Andrea Leadsom and Baroness Evans: Our pledge to deliver a world-class restoration project of Parliament
MPs and peers have delivered a clear message that they expect House authorities to take action to secure the future of the Palace. As Leaders of our Houses, we will help to ensure that a world-class project delivers a Parliament fit for the 21st century, write Andrea Leadsom and Baroness Evans
The Palace of Westminster is a powerful symbol of our nation. This great masterpiece of gothic architecture, like our democracy, has grown and developed over the centuries. And as we celebrate a century since some women were finally given the vote and sixty years since they were allowed to sit in the House of Lords, Parliament has agreed to move ahead with the restoration and renewal of the Palace. This is an exciting new phase in Parliament’s long and rich history, and will ensure that the Palace will continue to serve as the seat of our democracy for centuries to come.
As a decision for Parliament rather than the Government, both Houses agreed that a “full and timely decant’’ would be the best and most cost-effective way of delivering the restoration that is so clearly needed. The scale of that work cannot be underestimated. The reasonably good condition of the palace’s exterior and decor is often remarked upon, but 80% of the building’s mechanical and electrical systems require stripping out and replacing.
Delaying this critical work is not an option, as the longer we take the more costs will escalate and the risk of ire or catastrophic failure of the Palace’s systems will increase. Over the course of two years there have been a dozen fires that have been extinguished by alarms or the mandatory 24-hour patrols - but for the long-term safety of all visitors and staff, we’ve got to improve the condition of the entire building. The work will also provide an opportunity to introduce improvements to the layout of the Palace, including better disabled access and office space. However, before the work can begin, which is expected no earlier than 2025, a significant amount of preparatory work will be required.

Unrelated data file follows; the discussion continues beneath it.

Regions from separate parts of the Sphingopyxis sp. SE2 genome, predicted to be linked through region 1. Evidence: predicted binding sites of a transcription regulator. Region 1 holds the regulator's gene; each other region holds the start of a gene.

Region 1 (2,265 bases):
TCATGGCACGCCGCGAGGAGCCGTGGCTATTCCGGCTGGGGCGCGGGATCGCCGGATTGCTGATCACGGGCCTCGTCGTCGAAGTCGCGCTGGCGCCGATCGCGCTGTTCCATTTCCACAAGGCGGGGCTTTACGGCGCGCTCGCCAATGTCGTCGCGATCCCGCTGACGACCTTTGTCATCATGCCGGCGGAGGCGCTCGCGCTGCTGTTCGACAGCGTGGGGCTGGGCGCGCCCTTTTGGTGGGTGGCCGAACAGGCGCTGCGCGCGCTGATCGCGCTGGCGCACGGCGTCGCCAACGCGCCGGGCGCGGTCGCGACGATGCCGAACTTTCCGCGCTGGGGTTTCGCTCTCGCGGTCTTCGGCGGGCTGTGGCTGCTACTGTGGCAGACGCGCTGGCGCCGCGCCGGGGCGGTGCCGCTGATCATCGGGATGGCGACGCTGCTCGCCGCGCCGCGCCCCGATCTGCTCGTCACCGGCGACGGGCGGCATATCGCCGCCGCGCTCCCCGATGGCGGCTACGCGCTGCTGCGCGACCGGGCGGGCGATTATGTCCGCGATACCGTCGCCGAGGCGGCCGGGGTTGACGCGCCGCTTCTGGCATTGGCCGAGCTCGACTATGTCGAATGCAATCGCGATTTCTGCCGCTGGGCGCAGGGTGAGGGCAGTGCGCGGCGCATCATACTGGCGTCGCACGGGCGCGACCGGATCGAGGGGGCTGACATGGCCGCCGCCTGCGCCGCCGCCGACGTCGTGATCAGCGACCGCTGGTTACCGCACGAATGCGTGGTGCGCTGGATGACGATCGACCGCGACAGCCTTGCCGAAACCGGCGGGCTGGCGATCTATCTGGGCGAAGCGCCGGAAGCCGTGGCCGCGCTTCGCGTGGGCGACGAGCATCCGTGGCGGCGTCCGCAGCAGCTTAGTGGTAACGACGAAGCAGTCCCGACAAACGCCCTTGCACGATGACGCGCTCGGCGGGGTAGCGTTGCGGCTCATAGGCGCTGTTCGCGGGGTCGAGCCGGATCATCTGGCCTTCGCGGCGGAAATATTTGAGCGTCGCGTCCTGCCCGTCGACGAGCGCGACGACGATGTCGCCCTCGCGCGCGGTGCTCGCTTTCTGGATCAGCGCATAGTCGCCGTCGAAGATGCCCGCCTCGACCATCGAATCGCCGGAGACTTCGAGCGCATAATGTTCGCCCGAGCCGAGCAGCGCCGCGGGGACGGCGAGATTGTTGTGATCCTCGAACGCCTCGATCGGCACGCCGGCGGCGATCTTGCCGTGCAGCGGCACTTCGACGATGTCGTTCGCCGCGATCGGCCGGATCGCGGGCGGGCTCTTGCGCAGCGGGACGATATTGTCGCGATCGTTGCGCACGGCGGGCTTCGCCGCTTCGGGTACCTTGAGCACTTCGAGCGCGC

To oversee this next phase of work, and similar to the successful delivery of the Olympics, the commissions have agreed that a Sponsor Board and Delivery Authority will be established, initially in shadow form. In consultation with parliamentarians and stakeholders, the Sponsor Board will take responsibility for making the key decisions that are required to ensure the project is delivered to time, as well as ensuring the costs are kept under control, as there can be no blank cheque for the expenditure of billions of pounds of taxpayers’ money. Both Houses will be asked to approve the overall scope of the work, including the design and likely costs, later in this Parliament.
The commissions have agreed the shadow Sponsor Board should have about 12 members - five external, including the chair, but with a majority of parliamentarians representing the main parties in both Houses. This strikes the right balance between ensuring cross-party parliamentary support for the works, and the appropriate external professionalism and expertise. It will also be important from the outset that the shadow Sponsor Board should operate along the same lines as a company board, rather than a select committee.
The external members of the Board will be appointed by a process of fair and open competition overseen by an independent recruitment panel. To ensure the robustness of the process, a former First Civil Service Commissioner will chair the panel, and the other members of the panel will be selected with relevant expertise in the heritage sector and the delivery of major projects. We will have oversight of the recruitment process, which will begin on 16 April, on behalf of our respective commissions. We expect to invite the commissions to endorse the final list of parliamentarians and external members by the summer, with the establishment of the shadow Sponsor Board shortly afterwards.
The vote earlier this year delivered a clear message from parliamentarians - that they expect the House authorities to get on with this work for the good of the Palace. For reasons of improving the safety of those who work in the Palace, preserving our heritage, and ensuring increased access, the refurbishment of Parliament will remain a priority for us as Leaders of our Houses. We will help to ensure that a world-class restoration project delivers a Parliament fit for the 21st century.
Andrea Leadsom MP is Leader of the House of Commons and Baroness Evans of Bowes Park is Leader of the House of Lords